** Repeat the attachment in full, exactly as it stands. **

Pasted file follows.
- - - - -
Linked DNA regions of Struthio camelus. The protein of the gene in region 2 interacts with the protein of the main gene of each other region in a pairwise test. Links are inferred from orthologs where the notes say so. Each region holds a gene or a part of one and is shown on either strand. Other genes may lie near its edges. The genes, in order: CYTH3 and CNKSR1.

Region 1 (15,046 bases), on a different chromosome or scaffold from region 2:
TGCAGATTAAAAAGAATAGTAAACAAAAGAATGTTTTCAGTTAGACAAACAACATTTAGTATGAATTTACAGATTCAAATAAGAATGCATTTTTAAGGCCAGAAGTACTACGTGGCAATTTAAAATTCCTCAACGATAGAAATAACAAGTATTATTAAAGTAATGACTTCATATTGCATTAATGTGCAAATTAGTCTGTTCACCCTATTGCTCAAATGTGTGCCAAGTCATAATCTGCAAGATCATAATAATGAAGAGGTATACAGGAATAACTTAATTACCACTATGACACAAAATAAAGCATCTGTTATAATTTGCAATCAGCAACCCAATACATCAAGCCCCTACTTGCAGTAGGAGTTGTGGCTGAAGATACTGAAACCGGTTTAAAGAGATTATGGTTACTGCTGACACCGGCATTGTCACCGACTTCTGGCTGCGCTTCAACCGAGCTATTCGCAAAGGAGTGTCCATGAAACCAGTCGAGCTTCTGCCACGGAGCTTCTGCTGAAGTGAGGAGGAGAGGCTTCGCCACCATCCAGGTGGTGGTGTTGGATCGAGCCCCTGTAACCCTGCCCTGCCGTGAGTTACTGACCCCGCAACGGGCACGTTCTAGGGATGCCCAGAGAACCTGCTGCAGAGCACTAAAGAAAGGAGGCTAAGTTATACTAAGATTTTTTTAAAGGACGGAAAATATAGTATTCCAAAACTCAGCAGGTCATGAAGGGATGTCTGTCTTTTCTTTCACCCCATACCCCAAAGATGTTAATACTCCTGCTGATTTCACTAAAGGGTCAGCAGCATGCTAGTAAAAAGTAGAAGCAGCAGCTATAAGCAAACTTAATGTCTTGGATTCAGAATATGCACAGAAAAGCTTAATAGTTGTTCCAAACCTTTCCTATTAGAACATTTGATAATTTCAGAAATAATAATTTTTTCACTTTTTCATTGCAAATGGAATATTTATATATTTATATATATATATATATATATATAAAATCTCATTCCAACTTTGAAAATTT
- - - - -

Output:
Linked DNA regions of Struthio camelus. The protein of the gene in region 2 interacts with the protein of the main gene of each other region in a pairwise test. Links are inferred from orthologs where the notes say so. Each region holds a gene or a part of one and is shown on either strand. Other genes may lie near its edges. The genes, in order: CYTH3 and CNKSR1.

Region 1 (15,046 bases), on a different chromosome or scaffold from region 2:
TGCAGATTAAAAAGAATAGTAAACAAAAGAATGTTTTCAGTTAGACAAACAACATTTAGTATGAATTTACAGATTCAAATAAGAATGCATTTTTAAGGCCAGAAGTACTACGTGGCAATTTAAAATTCCTCAACGATAGAAATAACAAGTATTATTAAAGTAATGACTTCATATTGCATTAATGTGCAAATTAGTCTGTTCACCCTATTGCTCAAATGTGTGCCAAGTCATAATCTGCAAGATCATAATAATGAAGAGGTATACAGGAATAACTTAATTACCACTATGACACAAAATAAAGCATCTGTTATAATTTGCAATCAGCAACCCAATACATCAAGCCCCTACTTGCAGTAGGAGTTGTGGCTGAAGATACTGAAACCGGTTTAAAGAGATTATGGTTACTGCTGACACCGGCATTGTCACCGACTTCTGGCTGCGCTTCAACCGAGCTATTCGCAAAGGAGTGTCCATGAAACCAGTCGAGCTTCTGCCACGGAGCTTCTGCTGAAGTGAGGAGGAGAGGCTTCGCCACCATCCAGGTGGTGGTGTTGGATCGAGCCCCTGTAACCCTGCCCTGCCGTGAGTTACTGACCCCGCAACGGGCACGTTCTAGGGATGCCCAGAGAACCTGCTGCAGAGCACTAAAGAAAGGAGGCTAAGTTATACTAAGATTTTTTTAAAGGACGGAAAATATAGTATTCCAAAACTCAGCAGGTCATGAAGGGATGTCTGTCTTTTCTTTCACCCCATACCCCAAAGATGTTAATACTCCTGCTGATTTCACTAAAGGGTCAGCAGCATGCTAGTAAAAAGTAGAAGCAGCAGCTATAAGCAAACTTAATGTCTTGGATTCAGAATATGCACAGAAAAGCTTAATAGTTGTTCCAAACCTTTCCTATTAGAACATTTGATAATTTCAGAAATAATAATTTTTTCACTTTTTCATTGCAAATGGAATATTTATATATTTATATATATATATATATATATATAAAATCTCATTCCAACTTTGAAAATTT